Bruno marries Iolanda Lo Gatto and moves to Spain to earn money fighting in the Spanish Civil War.

      Bruno works as a tram conductor in Rome to support his three children (Carlo, Gianfranco, and Isola). He embraces Communism, divorces [read: separates] his wife, and fights on the side of anti-Catholic forces during the Spanish Civil War in the 1930s. He later returned to his wife but was far from a model husband using foul language, committing adultery and forbidding her to practice her Catholic faith. He converts to 7th Day Adventism and became an ardent prostelytzer. He conceived of a plot to assassinate the Pope Pope Pius XII on September 8th, 1947 the Feast of the Nativity of the Blessed Virgin Mary.

      April 12, 1947
      On the Saturday after Easter Sunday, Bruno took his three children to a picnic to Trefontane (the place of the decapitation of St. Paul and also called the Fountains of the Blessed Trinity). Bruno sat in a cove of eucalyptus trees earlier that day as he wrote his notes for a presentation ridiculing of the Immaculate Conception. He wrote on the base of a statue of the Virgin Mary "Virgin Mother - you are neither Virgin nor Mother".

    7. PART 2

      April 12, 1947
      Bruno and his children encountered the Virgin Mary at a grotto in Tre Fontane when they are looking for a lost ball. He saw his child kneeling with a radiantly joyful face at the the entrance of a cave repeating the phrase "Beautiful lady!". Bruno couldn't see anything but his other two children began to kneel as well. Afraid, Bruno tried to grab his children and run but he could not move them. A bright light momentarily blinded him and he felt weightless and his soul was leaving his body. When his sight returned he saw a woman of celestial beauty wearing a dazzling white dress with a rose sash and a long green mantle. She said that she was the "One who is of the Divine Trinity" and identifed herself as "Daughter of the Father, Mother of the Son, and Spouse and Temple of the Holy Spirit. I am the the Virgin of Revelation". She admonished Bruno, "You persecute me. Enough of it now. Enter into God's kingdom on earth. The nine first Fridays of the Sacred Heart have saved you. You must be like flowers picked by your daughter Istola- they make no protest, they are silent and do not rebel". (Early in his marriage Bruno had previously in his life attended nine First Fridays prescribed by St. Margaret Mary Alacoque with his wife hoped he would be converted.) "In this place of sin, I will perform miracles for the conversion of unbelievers." (That place known immorality was later turned into a grotto where the dirt was considered miraculous) "Return to the pure source of the Gospel. Pray much and recite the rosary for conversion of sinners, of unbelievers, and of all Christians". Anticipating the proclamation of the 1950 proclamation of the Dogma of the Assumption, she explained "My body would not be allowed to decay. My son came for me with his angels." She gave him a special message to be delivered to the Pope. By 1986 Bruno had claimed 28 additional apparitions by the Virgin, with an increasingly apocalyptic tone.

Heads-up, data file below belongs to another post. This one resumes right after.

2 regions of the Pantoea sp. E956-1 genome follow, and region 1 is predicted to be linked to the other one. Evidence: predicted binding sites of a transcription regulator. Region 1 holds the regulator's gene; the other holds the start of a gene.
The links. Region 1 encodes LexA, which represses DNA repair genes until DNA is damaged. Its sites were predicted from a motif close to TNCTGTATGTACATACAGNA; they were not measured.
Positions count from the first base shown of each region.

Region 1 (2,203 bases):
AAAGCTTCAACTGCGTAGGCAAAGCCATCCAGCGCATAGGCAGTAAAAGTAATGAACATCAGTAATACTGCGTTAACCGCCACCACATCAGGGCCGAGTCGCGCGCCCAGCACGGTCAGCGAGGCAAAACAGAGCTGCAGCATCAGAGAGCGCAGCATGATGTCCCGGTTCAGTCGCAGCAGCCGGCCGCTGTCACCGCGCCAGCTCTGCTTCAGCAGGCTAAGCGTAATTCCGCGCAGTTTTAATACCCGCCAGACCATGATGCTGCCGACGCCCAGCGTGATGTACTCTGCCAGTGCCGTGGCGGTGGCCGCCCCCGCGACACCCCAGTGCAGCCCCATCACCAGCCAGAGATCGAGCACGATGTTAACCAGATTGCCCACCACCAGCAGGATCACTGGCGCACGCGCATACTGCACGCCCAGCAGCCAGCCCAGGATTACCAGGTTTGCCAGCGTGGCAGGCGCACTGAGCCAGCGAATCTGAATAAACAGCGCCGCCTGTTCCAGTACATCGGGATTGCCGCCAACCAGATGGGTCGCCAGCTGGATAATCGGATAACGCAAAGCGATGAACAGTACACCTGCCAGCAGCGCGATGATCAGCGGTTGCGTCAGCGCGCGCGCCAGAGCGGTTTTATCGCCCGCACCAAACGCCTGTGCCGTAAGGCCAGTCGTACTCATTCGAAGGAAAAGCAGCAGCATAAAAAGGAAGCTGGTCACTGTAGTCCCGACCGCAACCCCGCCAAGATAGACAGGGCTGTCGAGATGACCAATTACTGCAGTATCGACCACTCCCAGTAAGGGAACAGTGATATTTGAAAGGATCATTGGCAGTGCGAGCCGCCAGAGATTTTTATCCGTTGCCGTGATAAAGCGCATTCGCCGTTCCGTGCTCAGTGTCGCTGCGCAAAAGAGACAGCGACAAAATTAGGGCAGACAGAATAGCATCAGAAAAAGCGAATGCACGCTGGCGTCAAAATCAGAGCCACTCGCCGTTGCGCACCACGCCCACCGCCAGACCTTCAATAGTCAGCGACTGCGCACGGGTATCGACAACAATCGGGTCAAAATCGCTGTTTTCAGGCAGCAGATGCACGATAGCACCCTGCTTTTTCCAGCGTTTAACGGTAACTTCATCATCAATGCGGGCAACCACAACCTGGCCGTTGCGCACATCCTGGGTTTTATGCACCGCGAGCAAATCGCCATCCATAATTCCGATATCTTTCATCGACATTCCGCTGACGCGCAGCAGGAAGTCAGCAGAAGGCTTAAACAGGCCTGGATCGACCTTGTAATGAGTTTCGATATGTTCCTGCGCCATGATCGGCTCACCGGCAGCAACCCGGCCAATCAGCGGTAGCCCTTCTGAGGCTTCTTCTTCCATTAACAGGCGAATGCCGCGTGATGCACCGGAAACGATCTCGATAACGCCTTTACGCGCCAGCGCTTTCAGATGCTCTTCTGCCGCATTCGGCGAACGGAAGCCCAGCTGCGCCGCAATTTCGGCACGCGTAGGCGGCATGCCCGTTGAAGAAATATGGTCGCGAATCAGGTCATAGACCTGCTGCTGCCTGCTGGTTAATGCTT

It appears that Bruno was against (and rightly so) receiving Holy Communion in the hand. And, he said that Our Lady allegedly said the following:
      "Through the fault of many men, the Church [i.e., Vatican II] will become a place of meetings and chattering, and not a place of elevation of the Spirit."

    8. PART 3

      The local Church authorities carry out an investigation. The Vicariate of Rome approves the cult of the Virign of Revelation.

      October 5, 1947
      A special statue of the Virgin of Revelation was blessed by Pope Pius XII and then taken in procession from St Peter's Square to Tre Fontane.

      December 9, 1949
      Bruno meets with Pope Pius XII in his private chapel, surrendering his dagger and confessing his assassination plot.

      The Franciscan Conventual Friars Minor were given custody of the Grotto of the Three Fountains.

      on April 12, 1980, the 33rd anniversary of the Virgin’s visit, a most astounding public miracle occurred at Tre Fontane in the presence of 3,000 people (including some 25 priests), who had gathered to hear Bruno Cornacchiola recall the first apparition and to attend a commemorative Mass. During the Holy Sacrifice strange images appeared in the sky above the Grotto. The sun seemed to turn backwards in the heavens and began to draw near the earth. It could be seen with without straining the eyes. It appeared bigger than normal, and showed within its corona brilliant and diverse colors, in much the same way as the sun “danced” in the sky over Fatima, Portugal in 1917.
      In rapid movements, as an incandescent magma, forming diverse figurations, the sun appeared as: a cross; an “M”; a heart surrounded with stars, or dripping with blood; the monogram of Christ “IHS”; hands joined in prayer; the Holy Family; etc. Some also claim to have seen the solar crown separate in three circles, then come back together again. In spite of the numerous trees, which should have impeded vision, the sun stood out clearly and brightened the chapel, faces, and the clothing of the people.
      The phenomenon lasted about a half an hour. Meanwhile, the Mass that had been in progress was halted so that the people could calm down and return their attention to the eternal Son present on the altar. When the Mass continued it was amid the visible emotions of the congregation. Many lapsed Catholics who had not gone to Confession for years returned to the Faith. There were also many physical cures. A medical center was set up and after extensive research confirmed that the cures were miraculous and beyond any medical or scientific explanation.